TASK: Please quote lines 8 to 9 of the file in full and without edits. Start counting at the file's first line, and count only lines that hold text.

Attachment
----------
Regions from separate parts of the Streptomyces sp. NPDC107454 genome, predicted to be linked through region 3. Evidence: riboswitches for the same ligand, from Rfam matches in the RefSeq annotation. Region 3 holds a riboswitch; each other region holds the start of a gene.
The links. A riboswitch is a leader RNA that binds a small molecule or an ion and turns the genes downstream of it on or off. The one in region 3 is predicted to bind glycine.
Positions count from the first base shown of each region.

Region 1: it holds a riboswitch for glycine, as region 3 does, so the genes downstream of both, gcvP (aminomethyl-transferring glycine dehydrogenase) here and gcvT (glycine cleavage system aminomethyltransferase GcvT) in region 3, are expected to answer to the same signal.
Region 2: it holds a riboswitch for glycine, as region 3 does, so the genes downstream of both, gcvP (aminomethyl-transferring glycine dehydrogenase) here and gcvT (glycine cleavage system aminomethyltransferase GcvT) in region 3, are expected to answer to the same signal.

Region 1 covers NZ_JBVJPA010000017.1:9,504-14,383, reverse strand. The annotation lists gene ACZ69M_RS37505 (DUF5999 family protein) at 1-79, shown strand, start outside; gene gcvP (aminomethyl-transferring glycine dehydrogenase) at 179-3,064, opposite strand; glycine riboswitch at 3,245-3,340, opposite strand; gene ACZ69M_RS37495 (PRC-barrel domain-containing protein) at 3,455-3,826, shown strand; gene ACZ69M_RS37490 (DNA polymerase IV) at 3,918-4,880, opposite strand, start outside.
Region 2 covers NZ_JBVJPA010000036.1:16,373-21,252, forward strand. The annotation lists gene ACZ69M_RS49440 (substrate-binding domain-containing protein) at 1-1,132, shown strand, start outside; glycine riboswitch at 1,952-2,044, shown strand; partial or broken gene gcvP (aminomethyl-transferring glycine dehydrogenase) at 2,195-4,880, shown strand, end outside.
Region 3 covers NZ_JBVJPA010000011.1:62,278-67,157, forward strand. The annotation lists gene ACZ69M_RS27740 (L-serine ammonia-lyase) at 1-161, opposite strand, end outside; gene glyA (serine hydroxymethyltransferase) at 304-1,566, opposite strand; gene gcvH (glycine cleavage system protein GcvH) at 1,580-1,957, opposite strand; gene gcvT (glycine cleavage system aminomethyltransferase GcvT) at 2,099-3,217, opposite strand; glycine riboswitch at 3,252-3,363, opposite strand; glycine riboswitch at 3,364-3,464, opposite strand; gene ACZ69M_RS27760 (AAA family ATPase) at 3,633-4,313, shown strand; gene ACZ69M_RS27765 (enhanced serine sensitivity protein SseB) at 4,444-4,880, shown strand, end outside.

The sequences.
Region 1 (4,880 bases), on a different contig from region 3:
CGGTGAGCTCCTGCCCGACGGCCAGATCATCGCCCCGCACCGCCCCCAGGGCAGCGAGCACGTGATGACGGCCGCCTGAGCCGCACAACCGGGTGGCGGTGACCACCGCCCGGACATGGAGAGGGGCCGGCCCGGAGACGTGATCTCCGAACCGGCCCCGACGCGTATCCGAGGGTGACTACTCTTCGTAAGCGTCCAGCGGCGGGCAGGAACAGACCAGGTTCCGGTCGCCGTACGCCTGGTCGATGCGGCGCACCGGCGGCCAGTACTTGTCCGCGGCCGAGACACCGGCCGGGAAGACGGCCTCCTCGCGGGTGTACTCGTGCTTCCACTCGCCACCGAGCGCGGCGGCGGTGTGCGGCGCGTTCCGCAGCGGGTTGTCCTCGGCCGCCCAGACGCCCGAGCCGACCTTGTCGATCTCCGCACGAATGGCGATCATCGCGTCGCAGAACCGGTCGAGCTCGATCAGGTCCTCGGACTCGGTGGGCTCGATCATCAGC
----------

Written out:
Region 3 covers NZ_JBVJPA010000011.1:62,278-67,157, forward strand. The annotation lists gene ACZ69M_RS27740 (L-serine ammonia-lyase) at 1-161, opposite strand, end outside; gene glyA (serine hydroxymethyltransferase) at 304-1,566, opposite strand; gene gcvH (glycine cleavage system protein GcvH) at 1,580-1,957, opposite strand; gene gcvT (glycine cleavage system aminomethyltransferase GcvT) at 2,099-3,217, opposite strand; glycine riboswitch at 3,252-3,363, opposite strand; glycine riboswitch at 3,364-3,464, opposite strand; gene ACZ69M_RS27760 (AAA family ATPase) at 3,633-4,313, shown strand; gene ACZ69M_RS27765 (enhanced serine sensitivity protein SseB) at 4,444-4,880, shown strand, end outside.

The sequences.